Directed by: Jonathan Demme
Premise: An aging rocker (Meryl Streep) reunites with her estranged family amid the daughter’s divorce.
What Works: Director Jonathan Demme is best known for his dramatic films of the 1990s, namely The Silence of the Lambs and Philadelphia, but since then he has had an eclectic career and made a variety of movies. Among them have been music documentaries such as Neil Young Journeys and the dark comedy Rachel Getting Married. Ricki and the Flash channels some of Demme’s other films, namely his interest in rock music, but it is also a more mainstream piece of entertainment than anything he has produced in a long time. This is a fun movie and it operates on the reliably appealing formula of a family coming together and the way music, and especially classic rock, can transcend generations. The script to Ricki and the Flash is credited to Diablo Cody who had previously written Juno and Young Adult. This film has the wit that is characteristic of Cody’s work but it turns down some of her quirks. The characters of this film are a bit more real and more damaged by life than those of her earlier works. Something Cody has done effectively throughout her films is create characters who make socially unacceptable life choices and maintain their empathy. The title character of Ricki and the Flash is a woman who left her family to follow dreams of rock stardom. Admirably, the film does not find her at the height of success; instead she is washed up and spends her days working as a cashier at a grocery store and her nights playing cover songs in a dive bar. Ricki is a terrific character and she is brought to life by Meryl Streep who pulls off both the drama and the musical sequences equally well; her singing in Ricki and the Flash is far better than it was in 2008’s Mamma Mia! Ricki’s reunion with her family is awkward and the filmmakers find ways of staging the action so as to bring out that discomfort very effectively; the restaurant dinner scene is especially well acted and directed. The interaction between this absentee mother and her children, especially her troubled daughter played by Mamie Gummer, has a lot of authenticity.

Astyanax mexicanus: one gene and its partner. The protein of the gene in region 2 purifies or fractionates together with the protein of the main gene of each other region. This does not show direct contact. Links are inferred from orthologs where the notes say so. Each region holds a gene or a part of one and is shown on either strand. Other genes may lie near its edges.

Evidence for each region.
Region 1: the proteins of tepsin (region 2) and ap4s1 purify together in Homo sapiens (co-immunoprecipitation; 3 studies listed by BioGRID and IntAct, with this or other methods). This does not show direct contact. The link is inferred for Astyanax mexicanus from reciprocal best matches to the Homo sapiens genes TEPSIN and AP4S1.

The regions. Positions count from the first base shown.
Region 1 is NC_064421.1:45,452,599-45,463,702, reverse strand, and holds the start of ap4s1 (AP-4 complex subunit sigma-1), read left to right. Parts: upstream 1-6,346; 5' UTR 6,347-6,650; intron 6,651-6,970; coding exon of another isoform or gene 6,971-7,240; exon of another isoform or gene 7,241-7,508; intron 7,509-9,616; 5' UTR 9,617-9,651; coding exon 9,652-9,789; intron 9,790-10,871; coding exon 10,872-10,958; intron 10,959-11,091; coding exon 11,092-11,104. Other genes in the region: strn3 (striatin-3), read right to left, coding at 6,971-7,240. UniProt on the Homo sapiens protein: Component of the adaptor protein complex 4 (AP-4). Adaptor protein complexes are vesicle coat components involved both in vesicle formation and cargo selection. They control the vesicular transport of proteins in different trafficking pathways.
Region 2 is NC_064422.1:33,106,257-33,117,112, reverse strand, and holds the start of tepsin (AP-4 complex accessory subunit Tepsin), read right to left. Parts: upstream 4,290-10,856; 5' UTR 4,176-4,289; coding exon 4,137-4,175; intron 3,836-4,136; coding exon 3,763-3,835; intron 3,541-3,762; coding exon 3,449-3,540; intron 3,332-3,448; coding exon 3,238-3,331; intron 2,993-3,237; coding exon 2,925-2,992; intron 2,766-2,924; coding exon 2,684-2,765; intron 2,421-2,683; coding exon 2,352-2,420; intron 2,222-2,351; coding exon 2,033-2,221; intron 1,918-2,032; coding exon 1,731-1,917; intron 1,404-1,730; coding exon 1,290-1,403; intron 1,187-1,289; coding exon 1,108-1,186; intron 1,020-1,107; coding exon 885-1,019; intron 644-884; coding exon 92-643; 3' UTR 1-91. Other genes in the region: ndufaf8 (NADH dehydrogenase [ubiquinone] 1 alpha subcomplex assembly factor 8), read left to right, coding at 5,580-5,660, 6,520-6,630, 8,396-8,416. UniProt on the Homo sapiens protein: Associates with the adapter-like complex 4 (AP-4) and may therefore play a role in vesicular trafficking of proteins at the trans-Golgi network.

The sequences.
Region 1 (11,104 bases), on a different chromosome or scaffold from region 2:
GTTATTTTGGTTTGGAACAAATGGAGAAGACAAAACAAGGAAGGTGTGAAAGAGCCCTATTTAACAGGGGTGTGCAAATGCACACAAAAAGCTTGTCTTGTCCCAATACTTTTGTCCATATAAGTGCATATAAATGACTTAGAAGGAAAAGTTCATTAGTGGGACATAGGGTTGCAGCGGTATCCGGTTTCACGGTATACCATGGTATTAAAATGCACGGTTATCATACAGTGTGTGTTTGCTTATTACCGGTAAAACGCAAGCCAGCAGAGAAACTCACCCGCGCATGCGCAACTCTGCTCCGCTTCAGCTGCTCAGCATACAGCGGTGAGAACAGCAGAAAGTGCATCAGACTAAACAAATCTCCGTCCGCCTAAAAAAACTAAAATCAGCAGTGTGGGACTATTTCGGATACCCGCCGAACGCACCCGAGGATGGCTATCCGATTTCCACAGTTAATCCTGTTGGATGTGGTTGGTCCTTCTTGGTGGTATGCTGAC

What Doesn’t: It does not seem as though the filmmakers of Ricki and the Flash ever figured out exactly what their movie is about. The story begins with an estranged mother attempting to comfort her daughter in the wake of a devastating breakup. That comes to a conclusion about halfway through the movie at which point the story turns to the relationship between Ricki and her bandmate and lover, played by Rick Springfield. In the finale the movie jerks back to her estranged family as Ricki gives motherhood one last shot by attending her son’s wedding. There is a lot of great stuff in Rick and the Flash, especially the relationship between this mother and the children who have grown up without her, but the whole is less than the sum of its parts. This is supposed to be a story about redemption and reconciliation but nothing substantive ever happens. The characters don’t do things that visualize or dramatize the change in their relationship and so Ricki and her children come together without earning it. The ending of this movie is especially a problem. Without giving it away (although the trailer already did), the story concludes at the wedding with a gesture by Ricki that is supposed to be heartwarming but it’s actually really narcissistic. The musical performances of Ricki and the Flash are well done but there is too much of a good thing. Numerous songs are played from beginning to end and a lot of the performance scenes don’t have a point. The musical numbers ought to serve a purpose by advancing plot and character, but the story frequently goes inert during these scenes.
Bottom Line: Ricki and the Flash is a fine movie. It suffers from a lack of focus and relies upon formula but the acting performances and the musical sequences mostly make up for that. What the movie lacks in depth it mostly makes up for in likability.
Episode: #557 (August 30, 2015)